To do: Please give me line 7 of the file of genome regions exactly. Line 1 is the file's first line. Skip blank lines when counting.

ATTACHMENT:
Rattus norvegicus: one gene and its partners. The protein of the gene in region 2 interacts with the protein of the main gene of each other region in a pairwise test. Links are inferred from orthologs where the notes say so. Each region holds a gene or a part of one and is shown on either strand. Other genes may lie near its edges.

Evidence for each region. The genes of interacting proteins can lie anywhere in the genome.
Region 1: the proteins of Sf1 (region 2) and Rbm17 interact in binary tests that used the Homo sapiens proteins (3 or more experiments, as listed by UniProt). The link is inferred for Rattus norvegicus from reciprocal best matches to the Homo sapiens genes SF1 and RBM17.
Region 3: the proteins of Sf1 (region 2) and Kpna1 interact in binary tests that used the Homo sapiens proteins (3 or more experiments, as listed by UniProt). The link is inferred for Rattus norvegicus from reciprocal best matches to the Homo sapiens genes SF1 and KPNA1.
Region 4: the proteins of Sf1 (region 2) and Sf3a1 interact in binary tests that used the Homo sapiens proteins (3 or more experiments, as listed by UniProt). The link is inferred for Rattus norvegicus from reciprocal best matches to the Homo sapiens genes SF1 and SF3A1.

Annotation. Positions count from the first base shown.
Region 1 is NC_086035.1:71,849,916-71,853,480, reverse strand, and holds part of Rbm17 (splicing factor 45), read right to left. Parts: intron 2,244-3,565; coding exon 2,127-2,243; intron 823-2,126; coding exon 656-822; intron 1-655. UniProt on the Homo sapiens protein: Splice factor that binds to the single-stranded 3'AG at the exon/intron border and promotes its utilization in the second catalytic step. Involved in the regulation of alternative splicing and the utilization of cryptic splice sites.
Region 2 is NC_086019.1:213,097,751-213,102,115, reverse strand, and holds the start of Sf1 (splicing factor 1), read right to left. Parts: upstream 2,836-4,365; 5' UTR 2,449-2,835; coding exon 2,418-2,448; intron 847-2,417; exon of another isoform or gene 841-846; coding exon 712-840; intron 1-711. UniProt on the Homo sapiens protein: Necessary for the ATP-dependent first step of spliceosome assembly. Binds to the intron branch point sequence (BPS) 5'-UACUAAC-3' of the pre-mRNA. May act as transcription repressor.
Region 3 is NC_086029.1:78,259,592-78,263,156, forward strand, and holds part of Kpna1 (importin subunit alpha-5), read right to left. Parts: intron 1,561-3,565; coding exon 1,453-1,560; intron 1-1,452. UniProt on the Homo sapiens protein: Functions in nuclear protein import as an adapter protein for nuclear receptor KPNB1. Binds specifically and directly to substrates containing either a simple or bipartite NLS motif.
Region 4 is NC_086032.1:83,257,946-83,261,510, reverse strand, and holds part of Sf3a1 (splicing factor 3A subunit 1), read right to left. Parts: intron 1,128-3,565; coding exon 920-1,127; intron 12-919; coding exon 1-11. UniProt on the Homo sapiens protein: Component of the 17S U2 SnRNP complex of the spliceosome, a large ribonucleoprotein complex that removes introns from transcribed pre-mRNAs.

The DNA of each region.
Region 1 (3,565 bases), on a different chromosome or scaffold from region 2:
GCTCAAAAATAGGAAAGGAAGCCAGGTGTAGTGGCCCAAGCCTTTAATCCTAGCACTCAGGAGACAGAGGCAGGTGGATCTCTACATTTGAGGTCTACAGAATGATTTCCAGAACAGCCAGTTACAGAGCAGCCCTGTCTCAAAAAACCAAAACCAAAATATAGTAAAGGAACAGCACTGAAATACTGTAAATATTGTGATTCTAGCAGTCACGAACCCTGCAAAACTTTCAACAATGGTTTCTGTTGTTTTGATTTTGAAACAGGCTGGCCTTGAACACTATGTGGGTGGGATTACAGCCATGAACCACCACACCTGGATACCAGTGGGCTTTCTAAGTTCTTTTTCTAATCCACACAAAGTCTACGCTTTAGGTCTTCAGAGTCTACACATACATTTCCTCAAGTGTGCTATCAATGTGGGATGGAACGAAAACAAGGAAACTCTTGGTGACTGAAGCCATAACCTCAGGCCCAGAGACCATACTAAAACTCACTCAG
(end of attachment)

Region 1 is NC_086035.1:71,849,916-71,853,480, reverse strand, and holds part of Rbm17 (splicing factor 45), read right to left. Parts: intron 2,244-3,565; coding exon 2,127-2,243; intron 823-2,126; coding exon 656-822; intron 1-655. UniProt on the Homo sapiens protein: Splice factor that binds to the single-stranded 3'AG at the exon/intron border and promotes its utilization in the second catalytic step. Involved in the regulation of alternative splicing and the utilization of cryptic splice sites.